Thursday, October 3, 2013

Journey to Sustainability

Sometimes I have to remind myself that becoming environmentally sustainable is a journey and that we're all at different points on that journey.

Over the last few weeks, I've met women who shared my philosophy of striving for a chemical-free life and world, only to discover that they're representatives for companies that manufacture "green" cosmetics.  A quick skim of their catalogs made me realize I would not purchase products from either company.  From the first page, I realized they were not for me.  First of all, the products are packaged in plastic - plastic tubes, tubs, and jars.  The manufacture, use, and disposal of plastic spews all kinds of nasty chemicals into the atmosphere, soil, and even our bodies.  Secondly, they have multiple lines of skin care products.  Cleansing, toning, moisturizing, anti-ageing, etc.  The fact is, we don't need all of those products.  And if there was any anti-ageing product that really worked, everyone would buy it and we would never get wrinkles.

But I have to remember we don't all arrive at the destination at the same time, that it takes a while to get to the end.  It's a bit like living in a room that has no windows.  One day you discover there's a hole in the wall and you can see light coming through it.  As you slowly approach, you see there is grass, the sky, a house.  When you're finally able to put your eye to the hole, you can see there's an entire world out there.  The same with sustainability.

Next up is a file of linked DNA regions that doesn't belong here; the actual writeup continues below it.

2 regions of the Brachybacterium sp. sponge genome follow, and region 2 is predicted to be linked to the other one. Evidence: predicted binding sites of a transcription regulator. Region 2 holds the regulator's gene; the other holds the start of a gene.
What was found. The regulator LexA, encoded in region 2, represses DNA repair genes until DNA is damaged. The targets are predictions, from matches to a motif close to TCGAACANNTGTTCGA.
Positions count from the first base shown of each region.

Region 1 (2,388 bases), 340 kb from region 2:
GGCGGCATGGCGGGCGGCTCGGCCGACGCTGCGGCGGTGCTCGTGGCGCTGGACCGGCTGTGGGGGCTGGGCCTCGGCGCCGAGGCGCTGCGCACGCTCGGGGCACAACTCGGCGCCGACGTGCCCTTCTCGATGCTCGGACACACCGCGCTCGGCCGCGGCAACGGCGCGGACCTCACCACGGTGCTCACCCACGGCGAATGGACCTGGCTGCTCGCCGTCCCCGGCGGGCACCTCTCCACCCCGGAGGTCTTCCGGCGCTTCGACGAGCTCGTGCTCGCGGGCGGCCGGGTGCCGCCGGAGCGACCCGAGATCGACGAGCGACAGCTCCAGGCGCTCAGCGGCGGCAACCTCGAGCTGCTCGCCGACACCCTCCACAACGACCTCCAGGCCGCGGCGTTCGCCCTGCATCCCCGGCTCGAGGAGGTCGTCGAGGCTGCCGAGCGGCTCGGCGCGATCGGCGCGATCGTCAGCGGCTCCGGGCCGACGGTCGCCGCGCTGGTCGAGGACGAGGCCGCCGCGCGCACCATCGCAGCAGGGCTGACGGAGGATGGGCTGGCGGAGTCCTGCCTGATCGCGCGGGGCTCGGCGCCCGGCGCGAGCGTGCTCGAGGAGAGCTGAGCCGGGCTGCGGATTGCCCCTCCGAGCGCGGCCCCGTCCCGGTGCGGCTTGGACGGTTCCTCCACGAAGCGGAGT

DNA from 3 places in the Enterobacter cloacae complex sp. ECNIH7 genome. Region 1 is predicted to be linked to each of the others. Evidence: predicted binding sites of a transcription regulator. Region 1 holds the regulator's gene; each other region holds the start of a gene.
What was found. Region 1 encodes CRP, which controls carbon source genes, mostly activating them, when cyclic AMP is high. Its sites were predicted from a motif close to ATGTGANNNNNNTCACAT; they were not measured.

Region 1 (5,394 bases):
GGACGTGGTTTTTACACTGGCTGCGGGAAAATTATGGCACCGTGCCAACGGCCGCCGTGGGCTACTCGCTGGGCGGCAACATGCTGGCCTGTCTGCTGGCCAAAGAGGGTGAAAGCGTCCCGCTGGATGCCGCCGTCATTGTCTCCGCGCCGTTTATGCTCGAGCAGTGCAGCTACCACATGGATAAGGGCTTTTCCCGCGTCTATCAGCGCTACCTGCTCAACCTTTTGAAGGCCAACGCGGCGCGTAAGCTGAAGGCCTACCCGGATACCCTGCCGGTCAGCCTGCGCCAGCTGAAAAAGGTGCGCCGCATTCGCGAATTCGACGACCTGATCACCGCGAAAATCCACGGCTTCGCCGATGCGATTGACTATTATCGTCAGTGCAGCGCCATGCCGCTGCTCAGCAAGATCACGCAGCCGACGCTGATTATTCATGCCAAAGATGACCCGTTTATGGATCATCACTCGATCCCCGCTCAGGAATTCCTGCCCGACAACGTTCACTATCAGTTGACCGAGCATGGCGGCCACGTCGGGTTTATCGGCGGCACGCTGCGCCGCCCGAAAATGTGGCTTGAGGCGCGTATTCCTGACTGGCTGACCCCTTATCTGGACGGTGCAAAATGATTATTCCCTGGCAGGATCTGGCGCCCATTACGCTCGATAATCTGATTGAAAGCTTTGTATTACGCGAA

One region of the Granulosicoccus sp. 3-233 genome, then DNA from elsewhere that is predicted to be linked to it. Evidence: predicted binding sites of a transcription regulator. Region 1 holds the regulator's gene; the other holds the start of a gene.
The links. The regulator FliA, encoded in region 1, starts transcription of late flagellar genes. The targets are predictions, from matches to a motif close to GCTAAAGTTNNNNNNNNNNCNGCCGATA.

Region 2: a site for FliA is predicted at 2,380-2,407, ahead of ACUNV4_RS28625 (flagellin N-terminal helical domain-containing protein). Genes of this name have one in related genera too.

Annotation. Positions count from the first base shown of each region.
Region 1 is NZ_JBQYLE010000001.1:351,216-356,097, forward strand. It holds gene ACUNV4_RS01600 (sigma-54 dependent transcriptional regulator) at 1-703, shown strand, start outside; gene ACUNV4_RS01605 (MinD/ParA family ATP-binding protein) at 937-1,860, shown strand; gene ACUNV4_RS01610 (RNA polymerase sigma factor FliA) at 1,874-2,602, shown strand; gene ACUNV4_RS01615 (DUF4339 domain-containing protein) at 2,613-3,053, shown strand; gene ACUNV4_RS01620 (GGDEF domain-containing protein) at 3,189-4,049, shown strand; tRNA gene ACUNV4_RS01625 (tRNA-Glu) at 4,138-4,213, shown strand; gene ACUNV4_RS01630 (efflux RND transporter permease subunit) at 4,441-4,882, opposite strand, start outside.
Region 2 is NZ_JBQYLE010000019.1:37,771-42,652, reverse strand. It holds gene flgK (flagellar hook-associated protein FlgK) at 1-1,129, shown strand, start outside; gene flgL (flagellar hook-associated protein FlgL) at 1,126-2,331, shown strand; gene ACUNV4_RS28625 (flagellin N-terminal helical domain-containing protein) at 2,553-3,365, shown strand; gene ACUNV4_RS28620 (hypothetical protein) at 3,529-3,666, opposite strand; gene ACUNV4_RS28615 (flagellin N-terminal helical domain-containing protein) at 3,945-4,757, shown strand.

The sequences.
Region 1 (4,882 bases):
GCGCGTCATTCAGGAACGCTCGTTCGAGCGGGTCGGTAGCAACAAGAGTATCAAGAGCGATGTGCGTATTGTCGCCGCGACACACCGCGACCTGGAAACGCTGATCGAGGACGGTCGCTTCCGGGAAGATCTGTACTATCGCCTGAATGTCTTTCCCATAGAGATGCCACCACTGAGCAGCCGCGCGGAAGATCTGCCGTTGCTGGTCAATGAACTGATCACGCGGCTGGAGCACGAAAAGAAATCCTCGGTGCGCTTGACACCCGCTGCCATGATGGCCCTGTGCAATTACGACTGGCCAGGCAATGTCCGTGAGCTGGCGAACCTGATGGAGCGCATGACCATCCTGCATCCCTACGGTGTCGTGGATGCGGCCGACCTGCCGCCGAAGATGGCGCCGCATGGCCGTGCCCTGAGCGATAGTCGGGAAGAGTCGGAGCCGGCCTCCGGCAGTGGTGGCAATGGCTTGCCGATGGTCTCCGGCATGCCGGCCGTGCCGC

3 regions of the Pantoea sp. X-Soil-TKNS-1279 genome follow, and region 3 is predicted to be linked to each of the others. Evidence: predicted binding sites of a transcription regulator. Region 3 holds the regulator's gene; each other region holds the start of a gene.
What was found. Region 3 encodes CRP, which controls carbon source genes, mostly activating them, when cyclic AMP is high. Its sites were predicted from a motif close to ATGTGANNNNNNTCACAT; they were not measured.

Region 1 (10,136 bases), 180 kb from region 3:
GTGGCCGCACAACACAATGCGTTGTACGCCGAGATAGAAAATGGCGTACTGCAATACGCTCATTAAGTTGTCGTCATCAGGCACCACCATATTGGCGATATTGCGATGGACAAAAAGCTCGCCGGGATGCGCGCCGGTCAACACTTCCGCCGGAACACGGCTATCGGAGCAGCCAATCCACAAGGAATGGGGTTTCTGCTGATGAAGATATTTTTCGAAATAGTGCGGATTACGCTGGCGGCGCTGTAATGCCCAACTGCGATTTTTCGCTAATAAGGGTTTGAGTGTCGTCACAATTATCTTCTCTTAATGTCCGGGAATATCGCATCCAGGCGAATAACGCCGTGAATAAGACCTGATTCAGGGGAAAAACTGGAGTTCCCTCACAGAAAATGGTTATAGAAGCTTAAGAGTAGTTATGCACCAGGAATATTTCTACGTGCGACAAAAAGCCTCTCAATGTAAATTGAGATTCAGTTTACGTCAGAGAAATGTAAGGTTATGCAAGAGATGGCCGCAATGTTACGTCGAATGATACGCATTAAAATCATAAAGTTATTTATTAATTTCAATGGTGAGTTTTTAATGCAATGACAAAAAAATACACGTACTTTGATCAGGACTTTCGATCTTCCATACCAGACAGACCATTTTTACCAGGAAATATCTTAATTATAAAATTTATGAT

You might start with a health problem and learn that it's linked to food.  When you research food, you learn about the chemicals in the food and soil and about animal abuse.  You discover how companies make lagoons of animal manure.  Then you move on to water issues which leads into all kinds of areas.  You find out about how we're depleting our natural resources.  You start recycling but then discover that's not the ultimate answer.  You're stunned to find out that slavery still exists and that wars are fought over resources.  You might end at a point where you realize it's best to live simply, to avoid manufactured items, to grow your own food, and to take charge of your own healthcare.  

As it can be overwhelming at times, I don't want to discourage anyone who has taken the first steps in this long journey.  But I do want to find ways to help them move further down the road, to not stop at the first rest stop and believe that is the destination.


Shona~ LALA dex press said...

I'm telling you best anti-aging product is flax seed oil (which I buy in glass bottles) and it can be used in cooking as well- my favorite kind of product, multi-use!!!

Now, as for the rest of it, I was reading a book that mentioned something that I forgot about, that Dr. Bronners sued a number of companies that were falsely labeling their "organic" products, which are not monitored under gov't regulatory agencies so they could label . Don't you wish more awesome companies would do the same? Call them on their s#!+

And then there is the not wearing make-up route, which is the one I've chosen.

Happy Friday

Cherie said...

Shona, I'm all for multi-use, too! And, althugh I haven't quit them altogether, I do use minimal cosmetics.